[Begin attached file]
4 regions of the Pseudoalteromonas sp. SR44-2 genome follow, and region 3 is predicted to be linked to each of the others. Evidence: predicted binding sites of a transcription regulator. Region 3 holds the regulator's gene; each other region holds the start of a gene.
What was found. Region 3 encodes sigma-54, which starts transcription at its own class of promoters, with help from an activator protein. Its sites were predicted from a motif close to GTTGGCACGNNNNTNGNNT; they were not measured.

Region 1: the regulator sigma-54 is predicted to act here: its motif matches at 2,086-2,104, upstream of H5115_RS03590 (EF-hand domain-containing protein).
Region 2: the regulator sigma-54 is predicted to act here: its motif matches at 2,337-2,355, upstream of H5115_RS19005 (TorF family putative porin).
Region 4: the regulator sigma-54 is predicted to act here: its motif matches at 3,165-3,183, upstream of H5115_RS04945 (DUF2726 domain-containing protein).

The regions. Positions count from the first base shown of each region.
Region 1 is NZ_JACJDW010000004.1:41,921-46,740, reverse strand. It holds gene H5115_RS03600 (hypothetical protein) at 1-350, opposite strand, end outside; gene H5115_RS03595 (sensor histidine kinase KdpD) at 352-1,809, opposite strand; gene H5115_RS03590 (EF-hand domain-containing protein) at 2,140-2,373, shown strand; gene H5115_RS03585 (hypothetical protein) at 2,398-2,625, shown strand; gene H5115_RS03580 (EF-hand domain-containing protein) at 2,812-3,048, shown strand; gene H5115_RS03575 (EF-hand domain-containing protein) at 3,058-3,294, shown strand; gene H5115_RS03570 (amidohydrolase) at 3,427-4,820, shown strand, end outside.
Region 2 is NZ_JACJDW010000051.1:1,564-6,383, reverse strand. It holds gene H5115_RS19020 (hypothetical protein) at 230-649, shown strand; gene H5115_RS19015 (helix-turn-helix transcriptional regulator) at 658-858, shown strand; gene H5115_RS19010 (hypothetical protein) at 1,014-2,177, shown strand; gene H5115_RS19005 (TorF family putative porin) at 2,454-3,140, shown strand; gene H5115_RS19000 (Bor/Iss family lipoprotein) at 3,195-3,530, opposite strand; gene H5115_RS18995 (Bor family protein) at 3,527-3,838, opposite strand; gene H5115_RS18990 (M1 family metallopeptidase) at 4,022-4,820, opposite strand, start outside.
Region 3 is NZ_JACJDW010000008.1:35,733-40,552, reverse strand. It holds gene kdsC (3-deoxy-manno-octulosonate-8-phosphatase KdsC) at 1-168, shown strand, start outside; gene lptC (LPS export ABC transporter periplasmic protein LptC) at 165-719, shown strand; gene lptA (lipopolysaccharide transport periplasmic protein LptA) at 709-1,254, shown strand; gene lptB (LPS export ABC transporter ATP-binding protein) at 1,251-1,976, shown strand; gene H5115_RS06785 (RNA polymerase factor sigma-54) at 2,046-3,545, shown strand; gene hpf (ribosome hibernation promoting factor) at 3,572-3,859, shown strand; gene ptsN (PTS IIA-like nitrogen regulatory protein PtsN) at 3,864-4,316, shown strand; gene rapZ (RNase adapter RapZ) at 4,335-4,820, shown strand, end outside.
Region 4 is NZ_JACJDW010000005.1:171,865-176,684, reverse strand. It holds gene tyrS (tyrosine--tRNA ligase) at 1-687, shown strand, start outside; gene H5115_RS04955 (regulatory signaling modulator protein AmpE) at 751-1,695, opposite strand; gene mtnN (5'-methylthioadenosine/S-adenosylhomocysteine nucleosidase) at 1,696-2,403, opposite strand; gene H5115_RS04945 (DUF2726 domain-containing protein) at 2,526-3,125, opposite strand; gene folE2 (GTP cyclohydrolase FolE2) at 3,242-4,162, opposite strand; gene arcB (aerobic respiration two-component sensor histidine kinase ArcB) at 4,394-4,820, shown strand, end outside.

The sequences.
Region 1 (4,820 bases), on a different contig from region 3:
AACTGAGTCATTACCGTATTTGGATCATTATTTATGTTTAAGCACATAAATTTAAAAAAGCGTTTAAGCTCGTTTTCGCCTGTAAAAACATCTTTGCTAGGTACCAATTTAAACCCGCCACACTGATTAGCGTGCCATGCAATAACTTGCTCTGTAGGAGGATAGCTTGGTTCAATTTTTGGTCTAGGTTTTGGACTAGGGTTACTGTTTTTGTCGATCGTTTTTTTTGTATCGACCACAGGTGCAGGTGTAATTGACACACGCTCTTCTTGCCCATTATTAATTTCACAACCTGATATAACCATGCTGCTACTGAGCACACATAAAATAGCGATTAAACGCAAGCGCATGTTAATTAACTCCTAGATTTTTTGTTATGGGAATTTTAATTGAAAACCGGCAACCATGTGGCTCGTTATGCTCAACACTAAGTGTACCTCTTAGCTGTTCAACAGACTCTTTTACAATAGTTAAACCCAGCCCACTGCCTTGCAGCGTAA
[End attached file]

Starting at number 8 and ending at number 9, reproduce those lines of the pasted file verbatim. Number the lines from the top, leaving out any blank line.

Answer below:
Region 2 is NZ_JACJDW010000051.1:1,564-6,383, reverse strand. It holds gene H5115_RS19020 (hypothetical protein) at 230-649, shown strand; gene H5115_RS19015 (helix-turn-helix transcriptional regulator) at 658-858, shown strand; gene H5115_RS19010 (hypothetical protein) at 1,014-2,177, shown strand; gene H5115_RS19005 (TorF family putative porin) at 2,454-3,140, shown strand; gene H5115_RS19000 (Bor/Iss family lipoprotein) at 3,195-3,530, opposite strand; gene H5115_RS18995 (Bor family protein) at 3,527-3,838, opposite strand; gene H5115_RS18990 (M1 family metallopeptidase) at 4,022-4,820, opposite strand, start outside.
Region 3 is NZ_JACJDW010000008.1:35,733-40,552, reverse strand. It holds gene kdsC (3-deoxy-manno-octulosonate-8-phosphatase KdsC) at 1-168, shown strand, start outside; gene lptC (LPS export ABC transporter periplasmic protein LptC) at 165-719, shown strand; gene lptA (lipopolysaccharide transport periplasmic protein LptA) at 709-1,254, shown strand; gene lptB (LPS export ABC transporter ATP-binding protein) at 1,251-1,976, shown strand; gene H5115_RS06785 (RNA polymerase factor sigma-54) at 2,046-3,545, shown strand; gene hpf (ribosome hibernation promoting factor) at 3,572-3,859, shown strand; gene ptsN (PTS IIA-like nitrogen regulatory protein PtsN) at 3,864-4,316, shown strand; gene rapZ (RNase adapter RapZ) at 4,335-4,820, shown strand, end outside.